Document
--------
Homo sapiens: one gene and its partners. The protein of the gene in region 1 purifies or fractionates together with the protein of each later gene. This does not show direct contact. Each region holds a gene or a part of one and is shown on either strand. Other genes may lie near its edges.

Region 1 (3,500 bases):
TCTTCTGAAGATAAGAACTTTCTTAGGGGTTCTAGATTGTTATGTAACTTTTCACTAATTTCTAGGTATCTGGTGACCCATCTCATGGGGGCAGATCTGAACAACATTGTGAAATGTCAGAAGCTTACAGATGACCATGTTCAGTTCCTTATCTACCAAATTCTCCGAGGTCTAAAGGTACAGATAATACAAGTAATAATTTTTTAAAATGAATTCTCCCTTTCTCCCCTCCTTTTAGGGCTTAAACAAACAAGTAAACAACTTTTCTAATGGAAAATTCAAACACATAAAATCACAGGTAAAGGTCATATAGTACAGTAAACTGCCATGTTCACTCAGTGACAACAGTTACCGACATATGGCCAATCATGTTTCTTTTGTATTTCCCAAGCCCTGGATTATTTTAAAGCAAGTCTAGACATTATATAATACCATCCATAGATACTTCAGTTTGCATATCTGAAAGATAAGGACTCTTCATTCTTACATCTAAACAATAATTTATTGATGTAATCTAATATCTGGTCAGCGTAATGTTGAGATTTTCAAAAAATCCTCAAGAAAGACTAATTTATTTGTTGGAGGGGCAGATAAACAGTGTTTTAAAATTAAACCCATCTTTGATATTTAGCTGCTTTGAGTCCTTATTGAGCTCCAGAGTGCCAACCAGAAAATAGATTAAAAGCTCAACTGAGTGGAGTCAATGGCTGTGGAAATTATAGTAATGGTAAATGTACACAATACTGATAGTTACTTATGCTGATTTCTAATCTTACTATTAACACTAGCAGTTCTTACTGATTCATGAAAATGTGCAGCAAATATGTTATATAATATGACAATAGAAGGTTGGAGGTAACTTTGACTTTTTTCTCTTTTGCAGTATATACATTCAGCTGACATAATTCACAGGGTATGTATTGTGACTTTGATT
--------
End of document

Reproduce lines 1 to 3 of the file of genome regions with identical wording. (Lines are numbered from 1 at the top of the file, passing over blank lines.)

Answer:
Homo sapiens: one gene and its partners. The protein of the gene in region 1 purifies or fractionates together with the protein of each later gene. This does not show direct contact. Each region holds a gene or a part of one and is shown on either strand. Other genes may lie near its edges.

Region 1 (3,500 bases):
TCTTCTGAAGATAAGAACTTTCTTAGGGGTTCTAGATTGTTATGTAACTTTTCACTAATTTCTAGGTATCTGGTGACCCATCTCATGGGGGCAGATCTGAACAACATTGTGAAATGTCAGAAGCTTACAGATGACCATGTTCAGTTCCTTATCTACCAAATTCTCCGAGGTCTAAAGGTACAGATAATACAAGTAATAATTTTTTAAAATGAATTCTCCCTTTCTCCCCTCCTTTTAGGGCTTAAACAAACAAGTAAACAACTTTTCTAATGGAAAATTCAAACACATAAAATCACAGGTAAAGGTCATATAGTACAGTAAACTGCCATGTTCACTCAGTGACAACAGTTACCGACATATGGCCAATCATGTTTCTTTTGTATTTCCCAAGCCCTGGATTATTTTAAAGCAAGTCTAGACATTATATAATACCATCCATAGATACTTCAGTTTGCATATCTGAAAGATAAGGACTCTTCATTCTTACATCTAAACAATAATTTATTGATGTAATCTAATATCTGGTCAGCGTAATGTTGAGATTTTCAAAAAATCCTCAAGAAAGACTAATTTATTTGTTGGAGGGGCAGATAAACAGTGTTTTAAAATTAAACCCATCTTTGATATTTAGCTGCTTTGAGTCCTTATTGAGCTCCAGAGTGCCAACCAGAAAATAGATTAAAAGCTCAACTGAGTGGAGTCAATGGCTGTGGAAATTATAGTAATGGTAAATGTACACAATACTGATAGTTACTTATGCTGATTTCTAATCTTACTATTAACACTAGCAGTTCTTACTGATTCATGAAAATGTGCAGCAAATATGTTATATAATATGACAATAGAAGGTTGGAGGTAACTTTGACTTTTTTCTCTTTTGCAGTATATACATTCAGCTGACATAATTCACAGGGTATGTATTGTGACTTTGATT